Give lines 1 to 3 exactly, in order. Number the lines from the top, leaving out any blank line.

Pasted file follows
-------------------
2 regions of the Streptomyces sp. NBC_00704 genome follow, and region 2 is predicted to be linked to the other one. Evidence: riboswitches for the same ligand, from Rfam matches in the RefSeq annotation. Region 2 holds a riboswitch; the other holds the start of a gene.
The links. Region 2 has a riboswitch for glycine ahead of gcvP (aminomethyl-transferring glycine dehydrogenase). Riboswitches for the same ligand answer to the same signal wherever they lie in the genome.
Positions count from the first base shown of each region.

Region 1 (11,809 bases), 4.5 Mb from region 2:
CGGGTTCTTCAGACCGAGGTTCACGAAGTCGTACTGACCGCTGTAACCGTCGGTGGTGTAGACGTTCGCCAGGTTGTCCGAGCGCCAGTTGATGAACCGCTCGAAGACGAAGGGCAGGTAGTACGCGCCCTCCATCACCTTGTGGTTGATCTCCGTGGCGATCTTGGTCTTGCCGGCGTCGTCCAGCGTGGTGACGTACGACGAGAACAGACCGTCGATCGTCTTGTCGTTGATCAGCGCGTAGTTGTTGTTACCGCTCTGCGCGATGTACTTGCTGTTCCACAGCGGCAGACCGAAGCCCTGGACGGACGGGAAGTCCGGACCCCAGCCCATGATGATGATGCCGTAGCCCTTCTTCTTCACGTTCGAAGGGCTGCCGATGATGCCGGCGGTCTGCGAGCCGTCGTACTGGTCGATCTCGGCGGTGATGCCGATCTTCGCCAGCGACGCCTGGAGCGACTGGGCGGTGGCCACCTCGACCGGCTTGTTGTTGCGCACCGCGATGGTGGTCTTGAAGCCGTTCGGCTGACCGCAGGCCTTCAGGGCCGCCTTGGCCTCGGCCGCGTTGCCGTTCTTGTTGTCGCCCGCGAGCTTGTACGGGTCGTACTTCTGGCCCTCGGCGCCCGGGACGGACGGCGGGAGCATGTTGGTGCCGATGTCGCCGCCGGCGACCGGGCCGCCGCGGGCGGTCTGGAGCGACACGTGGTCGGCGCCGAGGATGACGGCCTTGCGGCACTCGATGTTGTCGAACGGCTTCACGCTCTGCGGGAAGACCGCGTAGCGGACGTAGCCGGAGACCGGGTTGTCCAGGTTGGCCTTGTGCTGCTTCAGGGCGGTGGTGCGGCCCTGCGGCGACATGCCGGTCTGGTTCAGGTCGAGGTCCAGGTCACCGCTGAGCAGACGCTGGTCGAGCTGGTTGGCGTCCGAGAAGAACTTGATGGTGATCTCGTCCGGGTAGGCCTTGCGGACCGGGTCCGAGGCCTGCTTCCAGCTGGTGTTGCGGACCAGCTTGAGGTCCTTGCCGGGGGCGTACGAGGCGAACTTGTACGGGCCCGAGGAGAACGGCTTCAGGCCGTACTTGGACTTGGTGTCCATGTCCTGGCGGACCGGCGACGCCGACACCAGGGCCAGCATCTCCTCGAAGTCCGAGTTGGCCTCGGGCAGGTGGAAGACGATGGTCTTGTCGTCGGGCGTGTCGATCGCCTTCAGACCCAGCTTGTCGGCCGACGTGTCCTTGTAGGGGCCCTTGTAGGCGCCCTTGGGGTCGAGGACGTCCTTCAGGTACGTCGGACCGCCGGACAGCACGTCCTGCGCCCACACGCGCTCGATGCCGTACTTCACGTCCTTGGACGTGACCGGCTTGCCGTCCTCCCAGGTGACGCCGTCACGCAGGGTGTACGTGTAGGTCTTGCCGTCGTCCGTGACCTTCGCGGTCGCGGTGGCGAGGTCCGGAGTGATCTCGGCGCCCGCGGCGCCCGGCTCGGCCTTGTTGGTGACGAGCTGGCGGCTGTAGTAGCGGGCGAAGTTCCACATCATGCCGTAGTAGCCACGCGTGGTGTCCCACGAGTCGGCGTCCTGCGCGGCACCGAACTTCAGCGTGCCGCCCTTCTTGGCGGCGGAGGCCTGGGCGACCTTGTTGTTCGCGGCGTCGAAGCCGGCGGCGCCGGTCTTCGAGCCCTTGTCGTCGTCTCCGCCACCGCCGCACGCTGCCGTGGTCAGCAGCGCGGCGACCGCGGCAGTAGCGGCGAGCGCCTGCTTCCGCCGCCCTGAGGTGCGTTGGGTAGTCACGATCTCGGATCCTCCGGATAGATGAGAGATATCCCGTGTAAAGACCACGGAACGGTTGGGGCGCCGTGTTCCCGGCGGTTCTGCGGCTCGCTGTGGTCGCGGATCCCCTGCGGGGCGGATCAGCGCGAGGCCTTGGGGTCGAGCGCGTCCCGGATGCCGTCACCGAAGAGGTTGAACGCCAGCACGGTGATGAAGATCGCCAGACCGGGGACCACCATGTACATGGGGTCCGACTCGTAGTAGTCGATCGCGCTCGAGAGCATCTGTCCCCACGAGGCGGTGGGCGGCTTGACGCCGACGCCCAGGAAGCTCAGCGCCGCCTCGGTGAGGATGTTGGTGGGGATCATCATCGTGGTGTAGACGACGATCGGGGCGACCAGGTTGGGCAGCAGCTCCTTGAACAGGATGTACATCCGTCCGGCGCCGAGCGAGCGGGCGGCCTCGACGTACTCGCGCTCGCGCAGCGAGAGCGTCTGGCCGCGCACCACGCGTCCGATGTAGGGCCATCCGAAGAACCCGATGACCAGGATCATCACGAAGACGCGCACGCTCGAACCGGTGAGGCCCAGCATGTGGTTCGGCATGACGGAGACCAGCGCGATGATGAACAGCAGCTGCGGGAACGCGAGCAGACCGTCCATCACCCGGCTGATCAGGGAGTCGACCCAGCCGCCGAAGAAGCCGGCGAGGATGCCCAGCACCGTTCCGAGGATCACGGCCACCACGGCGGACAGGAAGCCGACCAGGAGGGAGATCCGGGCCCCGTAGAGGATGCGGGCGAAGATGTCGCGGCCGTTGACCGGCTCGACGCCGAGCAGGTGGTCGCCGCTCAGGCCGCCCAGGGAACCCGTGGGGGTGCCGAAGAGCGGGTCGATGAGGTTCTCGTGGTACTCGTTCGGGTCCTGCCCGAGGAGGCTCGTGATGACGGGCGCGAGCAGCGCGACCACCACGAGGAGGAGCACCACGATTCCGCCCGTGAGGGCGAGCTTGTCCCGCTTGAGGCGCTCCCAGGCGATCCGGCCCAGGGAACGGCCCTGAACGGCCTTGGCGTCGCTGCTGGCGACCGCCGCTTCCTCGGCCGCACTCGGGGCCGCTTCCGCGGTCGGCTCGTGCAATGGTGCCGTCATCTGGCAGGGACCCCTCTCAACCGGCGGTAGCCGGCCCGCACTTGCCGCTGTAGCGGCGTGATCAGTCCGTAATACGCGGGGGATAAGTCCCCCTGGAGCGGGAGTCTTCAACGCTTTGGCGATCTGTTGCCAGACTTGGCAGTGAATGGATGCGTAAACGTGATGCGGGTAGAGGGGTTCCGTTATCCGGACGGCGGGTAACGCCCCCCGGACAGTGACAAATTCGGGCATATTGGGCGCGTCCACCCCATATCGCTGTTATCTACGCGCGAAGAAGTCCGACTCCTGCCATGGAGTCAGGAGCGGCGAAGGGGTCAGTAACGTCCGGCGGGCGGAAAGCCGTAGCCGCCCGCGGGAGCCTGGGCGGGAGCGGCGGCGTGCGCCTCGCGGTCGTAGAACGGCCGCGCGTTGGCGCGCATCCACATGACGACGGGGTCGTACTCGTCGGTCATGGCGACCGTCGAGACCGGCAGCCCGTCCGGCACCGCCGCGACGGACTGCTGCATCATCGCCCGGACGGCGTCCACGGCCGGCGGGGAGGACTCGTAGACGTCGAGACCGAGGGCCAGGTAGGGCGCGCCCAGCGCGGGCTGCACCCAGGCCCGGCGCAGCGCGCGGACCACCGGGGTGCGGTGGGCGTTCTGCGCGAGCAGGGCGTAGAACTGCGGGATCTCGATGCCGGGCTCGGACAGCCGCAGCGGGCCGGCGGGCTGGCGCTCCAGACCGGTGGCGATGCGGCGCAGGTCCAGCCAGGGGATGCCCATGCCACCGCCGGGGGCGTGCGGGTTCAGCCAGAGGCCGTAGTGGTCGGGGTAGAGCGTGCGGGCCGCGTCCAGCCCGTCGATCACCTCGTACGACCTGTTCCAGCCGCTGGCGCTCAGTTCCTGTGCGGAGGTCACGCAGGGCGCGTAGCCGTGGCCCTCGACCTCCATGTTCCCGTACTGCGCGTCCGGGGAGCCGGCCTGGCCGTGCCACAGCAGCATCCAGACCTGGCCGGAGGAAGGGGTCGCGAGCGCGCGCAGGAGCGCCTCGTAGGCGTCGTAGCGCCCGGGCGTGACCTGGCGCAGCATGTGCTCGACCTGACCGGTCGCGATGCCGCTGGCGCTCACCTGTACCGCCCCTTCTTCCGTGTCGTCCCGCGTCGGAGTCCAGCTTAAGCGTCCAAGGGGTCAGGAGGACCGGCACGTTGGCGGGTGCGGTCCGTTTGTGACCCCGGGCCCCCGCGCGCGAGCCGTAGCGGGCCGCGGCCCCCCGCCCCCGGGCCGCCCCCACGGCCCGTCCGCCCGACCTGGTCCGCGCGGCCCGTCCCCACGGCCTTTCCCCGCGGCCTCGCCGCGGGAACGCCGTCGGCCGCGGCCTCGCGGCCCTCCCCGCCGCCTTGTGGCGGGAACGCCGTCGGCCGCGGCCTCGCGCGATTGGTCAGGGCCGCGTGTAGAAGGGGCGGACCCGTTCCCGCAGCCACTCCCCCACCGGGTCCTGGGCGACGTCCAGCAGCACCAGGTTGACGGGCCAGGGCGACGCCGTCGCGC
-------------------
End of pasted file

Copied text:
2 regions of the Streptomyces sp. NBC_00704 genome follow, and region 2 is predicted to be linked to the other one. Evidence: riboswitches for the same ligand, from Rfam matches in the RefSeq annotation. Region 2 holds a riboswitch; the other holds the start of a gene.
The links. Region 2 has a riboswitch for glycine ahead of gcvP (aminomethyl-transferring glycine dehydrogenase). Riboswitches for the same ligand answer to the same signal wherever they lie in the genome.
Positions count from the first base shown of each region.